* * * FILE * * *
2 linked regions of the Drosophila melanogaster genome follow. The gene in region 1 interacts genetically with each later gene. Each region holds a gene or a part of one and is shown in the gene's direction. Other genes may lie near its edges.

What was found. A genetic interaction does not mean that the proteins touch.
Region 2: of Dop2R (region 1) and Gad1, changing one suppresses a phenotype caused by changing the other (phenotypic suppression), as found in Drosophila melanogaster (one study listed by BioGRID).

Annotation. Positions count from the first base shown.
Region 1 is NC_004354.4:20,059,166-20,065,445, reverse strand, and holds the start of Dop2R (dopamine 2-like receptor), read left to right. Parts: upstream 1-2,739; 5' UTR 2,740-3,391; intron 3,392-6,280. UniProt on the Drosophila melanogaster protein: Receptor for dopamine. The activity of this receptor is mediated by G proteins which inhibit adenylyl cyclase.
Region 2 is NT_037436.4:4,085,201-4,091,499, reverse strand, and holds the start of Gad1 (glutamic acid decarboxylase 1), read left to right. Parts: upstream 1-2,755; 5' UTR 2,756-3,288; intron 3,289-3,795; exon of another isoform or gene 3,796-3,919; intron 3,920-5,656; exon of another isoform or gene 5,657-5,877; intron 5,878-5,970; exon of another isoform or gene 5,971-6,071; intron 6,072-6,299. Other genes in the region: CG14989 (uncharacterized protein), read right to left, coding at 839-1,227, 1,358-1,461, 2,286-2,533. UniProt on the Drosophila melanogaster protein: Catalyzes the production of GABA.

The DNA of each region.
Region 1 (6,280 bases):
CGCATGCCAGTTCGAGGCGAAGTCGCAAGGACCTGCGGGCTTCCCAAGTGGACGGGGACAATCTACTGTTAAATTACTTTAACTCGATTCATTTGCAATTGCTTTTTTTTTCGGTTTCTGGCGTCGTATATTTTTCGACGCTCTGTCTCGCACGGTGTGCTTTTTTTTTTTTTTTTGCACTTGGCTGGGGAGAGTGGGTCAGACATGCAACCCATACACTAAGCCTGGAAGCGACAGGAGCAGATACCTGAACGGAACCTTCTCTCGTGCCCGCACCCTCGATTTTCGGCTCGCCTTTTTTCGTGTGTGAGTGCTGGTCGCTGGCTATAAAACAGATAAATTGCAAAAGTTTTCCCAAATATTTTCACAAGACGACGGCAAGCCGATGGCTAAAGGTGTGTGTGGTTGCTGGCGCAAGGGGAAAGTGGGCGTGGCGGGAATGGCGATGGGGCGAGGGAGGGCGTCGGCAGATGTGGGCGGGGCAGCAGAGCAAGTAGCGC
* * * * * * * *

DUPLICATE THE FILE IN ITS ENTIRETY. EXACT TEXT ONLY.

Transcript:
2 linked regions of the Drosophila melanogaster genome follow. The gene in region 1 interacts genetically with each later gene. Each region holds a gene or a part of one and is shown in the gene's direction. Other genes may lie near its edges.

What was found. A genetic interaction does not mean that the proteins touch.
Region 2: of Dop2R (region 1) and Gad1, changing one suppresses a phenotype caused by changing the other (phenotypic suppression), as found in Drosophila melanogaster (one study listed by BioGRID).

Annotation. Positions count from the first base shown.
Region 1 is NC_004354.4:20,059,166-20,065,445, reverse strand, and holds the start of Dop2R (dopamine 2-like receptor), read left to right. Parts: upstream 1-2,739; 5' UTR 2,740-3,391; intron 3,392-6,280. UniProt on the Drosophila melanogaster protein: Receptor for dopamine. The activity of this receptor is mediated by G proteins which inhibit adenylyl cyclase.
Region 2 is NT_037436.4:4,085,201-4,091,499, reverse strand, and holds the start of Gad1 (glutamic acid decarboxylase 1), read left to right. Parts: upstream 1-2,755; 5' UTR 2,756-3,288; intron 3,289-3,795; exon of another isoform or gene 3,796-3,919; intron 3,920-5,656; exon of another isoform or gene 5,657-5,877; intron 5,878-5,970; exon of another isoform or gene 5,971-6,071; intron 6,072-6,299. Other genes in the region: CG14989 (uncharacterized protein), read right to left, coding at 839-1,227, 1,358-1,461, 2,286-2,533. UniProt on the Drosophila melanogaster protein: Catalyzes the production of GABA.

The DNA of each region.
Region 1 (6,280 bases):
CGCATGCCAGTTCGAGGCGAAGTCGCAAGGACCTGCGGGCTTCCCAAGTGGACGGGGACAATCTACTGTTAAATTACTTTAACTCGATTCATTTGCAATTGCTTTTTTTTTCGGTTTCTGGCGTCGTATATTTTTCGACGCTCTGTCTCGCACGGTGTGCTTTTTTTTTTTTTTTTGCACTTGGCTGGGGAGAGTGGGTCAGACATGCAACCCATACACTAAGCCTGGAAGCGACAGGAGCAGATACCTGAACGGAACCTTCTCTCGTGCCCGCACCCTCGATTTTCGGCTCGCCTTTTTTCGTGTGTGAGTGCTGGTCGCTGGCTATAAAACAGATAAATTGCAAAAGTTTTCCCAAATATTTTCACAAGACGACGGCAAGCCGATGGCTAAAGGTGTGTGTGGTTGCTGGCGCAAGGGGAAAGTGGGCGTGGCGGGAATGGCGATGGGGCGAGGGAGGGCGTCGGCAGATGTGGGCGGGGCAGCAGAGCAAGTAGCGC